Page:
In every informational interview I’ve participated in, students and interns begin in the same way—what they most want me to know about them, even before the school they’re going to (or in one case, even their name): They love to read. When I hear this my heart sinks. I don’t want to put these applications in the “no” pile, but I know I have to. In declaring that they should be hired for a job in publishing because they love to read, they betray that they have no actual idea what an assistant job in publishing entails.
To be clear, I do not fault anyone for writing cover letters like this. I wrote some truly heinous cover letters that spent more time waxing poetic about learning to read the Berenstain Bears on the subway than they did actually clarifying any of my qualifications or skills. This oft-repeated mistake seems to be more a product of the shroud of elitism that publishing as an industry hides behind than it is of the people who most want to work within it. There is lots of speculation as to how to get your foot in the publishing door. In the course of four years applying and reapplying to assistant jobs, I’ve read lots of advice. Like anything else, some of it is good and some of it is, well, less good.
As an assistant for four years, my two cents are this: Do not focus, in your cover letter, on your love of reading, your passion for the power of storytelling, or your favorite books on an editor’s list. Instead, you should be focusing on the unsexy parts—your office skills, your ability to communicate, your willingness to learn, and your resourcefulness. Hiring managers or editors or head publicists are not necessarily looking for great literary minds; they are looking for someone who will competently check and respond to emails, write marketing copy, read slush, answer phones, mail books, wrangle contracts and forms from authors, negotiate text and image permissions, walk the director’s dog, or literally any other task the hirers don’t feel like doing. Optimistically, you will spend about 2% of your time reading things that are not emails, and those stolen hours will feel like a blessing.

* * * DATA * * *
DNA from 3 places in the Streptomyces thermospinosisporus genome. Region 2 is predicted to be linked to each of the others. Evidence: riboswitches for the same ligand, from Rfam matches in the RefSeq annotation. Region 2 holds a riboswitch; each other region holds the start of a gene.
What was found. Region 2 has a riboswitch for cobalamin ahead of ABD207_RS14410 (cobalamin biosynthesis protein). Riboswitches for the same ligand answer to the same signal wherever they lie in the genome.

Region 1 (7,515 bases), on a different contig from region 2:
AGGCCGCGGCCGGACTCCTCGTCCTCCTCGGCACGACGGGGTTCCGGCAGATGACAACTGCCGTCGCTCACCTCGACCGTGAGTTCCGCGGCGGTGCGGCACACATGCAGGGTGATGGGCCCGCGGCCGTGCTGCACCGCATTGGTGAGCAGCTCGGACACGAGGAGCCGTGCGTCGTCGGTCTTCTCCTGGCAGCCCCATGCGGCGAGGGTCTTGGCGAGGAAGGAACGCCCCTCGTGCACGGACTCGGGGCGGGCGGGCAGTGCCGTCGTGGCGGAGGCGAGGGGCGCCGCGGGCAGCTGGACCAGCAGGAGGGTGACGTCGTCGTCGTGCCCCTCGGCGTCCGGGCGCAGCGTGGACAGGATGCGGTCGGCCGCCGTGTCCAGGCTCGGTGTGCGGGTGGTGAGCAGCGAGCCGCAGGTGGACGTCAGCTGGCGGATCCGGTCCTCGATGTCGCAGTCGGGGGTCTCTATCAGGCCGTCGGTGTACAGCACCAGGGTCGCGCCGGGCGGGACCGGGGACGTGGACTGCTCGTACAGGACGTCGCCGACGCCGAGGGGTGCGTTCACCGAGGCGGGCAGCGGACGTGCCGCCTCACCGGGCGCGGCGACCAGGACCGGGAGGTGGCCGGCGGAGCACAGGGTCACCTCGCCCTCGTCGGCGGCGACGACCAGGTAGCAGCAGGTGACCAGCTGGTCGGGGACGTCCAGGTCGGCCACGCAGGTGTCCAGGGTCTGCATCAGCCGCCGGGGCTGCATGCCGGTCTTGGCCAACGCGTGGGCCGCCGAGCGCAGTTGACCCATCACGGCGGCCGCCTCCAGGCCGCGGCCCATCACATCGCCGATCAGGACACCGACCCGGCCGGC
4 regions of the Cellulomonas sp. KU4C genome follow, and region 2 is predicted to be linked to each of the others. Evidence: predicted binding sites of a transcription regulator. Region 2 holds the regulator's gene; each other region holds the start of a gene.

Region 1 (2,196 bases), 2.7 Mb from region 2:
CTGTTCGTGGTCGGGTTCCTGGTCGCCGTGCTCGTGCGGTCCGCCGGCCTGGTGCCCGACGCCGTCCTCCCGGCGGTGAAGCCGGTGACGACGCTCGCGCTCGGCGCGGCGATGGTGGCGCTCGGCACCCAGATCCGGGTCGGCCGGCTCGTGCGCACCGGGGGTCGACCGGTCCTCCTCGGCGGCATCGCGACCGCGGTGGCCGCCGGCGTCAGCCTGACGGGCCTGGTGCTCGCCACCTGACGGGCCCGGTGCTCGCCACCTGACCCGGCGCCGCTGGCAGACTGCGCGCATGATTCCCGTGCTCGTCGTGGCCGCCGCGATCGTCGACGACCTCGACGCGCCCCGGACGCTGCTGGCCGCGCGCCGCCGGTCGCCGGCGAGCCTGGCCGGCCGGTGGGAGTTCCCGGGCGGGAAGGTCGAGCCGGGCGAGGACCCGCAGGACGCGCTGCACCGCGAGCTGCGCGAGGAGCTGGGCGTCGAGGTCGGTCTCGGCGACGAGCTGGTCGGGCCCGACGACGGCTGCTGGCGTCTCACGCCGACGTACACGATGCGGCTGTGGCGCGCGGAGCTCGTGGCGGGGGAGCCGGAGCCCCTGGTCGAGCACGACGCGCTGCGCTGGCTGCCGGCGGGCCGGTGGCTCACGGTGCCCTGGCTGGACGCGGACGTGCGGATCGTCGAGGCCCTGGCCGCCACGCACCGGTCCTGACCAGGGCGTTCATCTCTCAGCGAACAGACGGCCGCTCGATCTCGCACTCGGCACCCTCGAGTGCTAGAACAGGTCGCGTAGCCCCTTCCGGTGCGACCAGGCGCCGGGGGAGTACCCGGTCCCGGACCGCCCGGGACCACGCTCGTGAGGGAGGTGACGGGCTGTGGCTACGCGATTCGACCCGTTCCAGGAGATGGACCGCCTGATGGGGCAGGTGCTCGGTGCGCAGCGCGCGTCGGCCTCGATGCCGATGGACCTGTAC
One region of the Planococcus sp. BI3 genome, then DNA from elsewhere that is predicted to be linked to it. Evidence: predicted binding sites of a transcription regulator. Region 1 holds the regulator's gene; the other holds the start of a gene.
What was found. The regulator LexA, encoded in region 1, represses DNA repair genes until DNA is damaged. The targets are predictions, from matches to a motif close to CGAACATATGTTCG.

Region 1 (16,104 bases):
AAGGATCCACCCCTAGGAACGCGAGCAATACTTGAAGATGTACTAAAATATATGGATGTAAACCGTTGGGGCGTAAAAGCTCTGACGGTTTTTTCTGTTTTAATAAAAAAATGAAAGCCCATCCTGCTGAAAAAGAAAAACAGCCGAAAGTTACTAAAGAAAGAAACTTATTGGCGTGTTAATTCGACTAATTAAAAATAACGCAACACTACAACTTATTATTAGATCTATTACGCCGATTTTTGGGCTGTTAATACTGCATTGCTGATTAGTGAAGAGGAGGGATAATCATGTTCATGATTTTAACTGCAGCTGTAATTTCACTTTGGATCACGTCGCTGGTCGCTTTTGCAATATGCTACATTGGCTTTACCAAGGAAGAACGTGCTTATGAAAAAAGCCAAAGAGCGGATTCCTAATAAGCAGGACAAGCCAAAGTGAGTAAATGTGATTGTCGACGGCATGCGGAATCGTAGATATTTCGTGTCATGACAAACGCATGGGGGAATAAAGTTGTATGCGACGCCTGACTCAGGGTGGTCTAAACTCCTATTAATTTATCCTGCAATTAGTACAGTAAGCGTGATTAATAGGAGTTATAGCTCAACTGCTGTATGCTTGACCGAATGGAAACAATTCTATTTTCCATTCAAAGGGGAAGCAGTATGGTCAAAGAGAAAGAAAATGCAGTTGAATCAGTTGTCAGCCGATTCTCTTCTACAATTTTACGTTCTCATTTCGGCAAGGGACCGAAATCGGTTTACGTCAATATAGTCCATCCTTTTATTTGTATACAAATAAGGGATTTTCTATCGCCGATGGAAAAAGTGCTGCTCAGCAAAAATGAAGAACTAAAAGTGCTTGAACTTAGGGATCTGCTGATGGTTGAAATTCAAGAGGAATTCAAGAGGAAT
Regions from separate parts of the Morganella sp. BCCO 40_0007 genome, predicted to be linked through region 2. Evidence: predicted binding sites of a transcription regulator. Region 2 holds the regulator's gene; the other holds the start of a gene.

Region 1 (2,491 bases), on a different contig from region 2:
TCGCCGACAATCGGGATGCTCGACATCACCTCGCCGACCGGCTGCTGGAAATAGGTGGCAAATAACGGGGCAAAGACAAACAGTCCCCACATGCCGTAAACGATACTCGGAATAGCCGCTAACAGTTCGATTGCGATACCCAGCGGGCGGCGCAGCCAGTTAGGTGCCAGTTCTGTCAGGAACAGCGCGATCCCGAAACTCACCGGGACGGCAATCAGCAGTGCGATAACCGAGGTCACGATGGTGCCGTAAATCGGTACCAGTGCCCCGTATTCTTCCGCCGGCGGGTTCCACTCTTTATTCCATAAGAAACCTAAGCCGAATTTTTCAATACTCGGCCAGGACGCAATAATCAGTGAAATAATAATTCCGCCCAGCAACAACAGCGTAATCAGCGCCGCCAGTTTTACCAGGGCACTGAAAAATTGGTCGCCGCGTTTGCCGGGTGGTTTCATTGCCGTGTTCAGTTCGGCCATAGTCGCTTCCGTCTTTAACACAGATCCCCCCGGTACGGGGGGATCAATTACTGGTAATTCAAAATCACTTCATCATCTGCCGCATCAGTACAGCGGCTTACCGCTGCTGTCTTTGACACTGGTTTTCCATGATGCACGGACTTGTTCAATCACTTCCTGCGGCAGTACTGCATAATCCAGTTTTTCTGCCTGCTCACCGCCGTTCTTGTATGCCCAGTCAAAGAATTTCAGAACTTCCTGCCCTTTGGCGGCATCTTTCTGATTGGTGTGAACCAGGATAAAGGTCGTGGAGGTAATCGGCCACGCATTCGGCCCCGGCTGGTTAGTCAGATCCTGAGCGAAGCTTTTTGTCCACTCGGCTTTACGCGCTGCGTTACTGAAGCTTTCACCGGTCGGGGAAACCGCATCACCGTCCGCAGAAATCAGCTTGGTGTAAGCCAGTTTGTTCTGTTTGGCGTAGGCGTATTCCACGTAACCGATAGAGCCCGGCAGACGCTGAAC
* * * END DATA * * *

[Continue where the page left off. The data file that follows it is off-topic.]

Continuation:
You might be wondering, “If I’m doing all of this administrative work, how do entry-level jobs in publishing differ from any other entry-level job in any other industry?” My answer is: they don’t. Despite its mysterious allure, publishing is basically venture capitalism for books. There are perks of being an assistant, for sure: the galleys stacked 30-high around my apartment are proof of that. There have to be some perks; it certainly isn’t the pay, the hours, the job security, or a sense of work-life balance that keeps any of us in the industry.
None of this is to say that you should renounce your love of literature or books, nor do I agree that “paying one’s dues” necessitates being mistreated in a job. Being aware of what’s on the market and what different writers are doing will inevitably make your job as an assistant easier—I would say about 50% of the work I did as an editorial assistant was comparing books to other books (it’s like X book meets Y book, but in outer space, etc.). That would be really damn hard to do if you don’t read! Caring about the final product of what you’re working on will inevitably make the parts that feel like a slog a little less miserable—the endless lists of book sales to search on BookScan, compiling the marketing mailing lists, the data entry, emailing authors to say that as much as you enjoy the photo of them they sent holding a rooster like a hawk on their arm, you cannot use it as an author photo because you cannot see their face behind the bird’s wing.
I want more people who truly, truly love reading to be in publishing. There are a lot of avid readers looking to get into publishing who aren’t white, cis, straight, or neurotypical, who have a lot to offer the industry in the ways they solve problems, think about storytelling, and look at the world. To get past gatekeepers looking to maintain the status quo, people who not only love reading but have the potential to give this industry a much-needed kick in the pants have to leverage what they can: their cover letters, their first impressions, and whatever other ways they can show that they understand what is to come and are interested in changing it.
Ayla Zuraw-Friedland has worked as an editorial assistant and assistant editor at Beacon Press and Oxford University Press, and is now an agency assistant at David Black Literary Agency.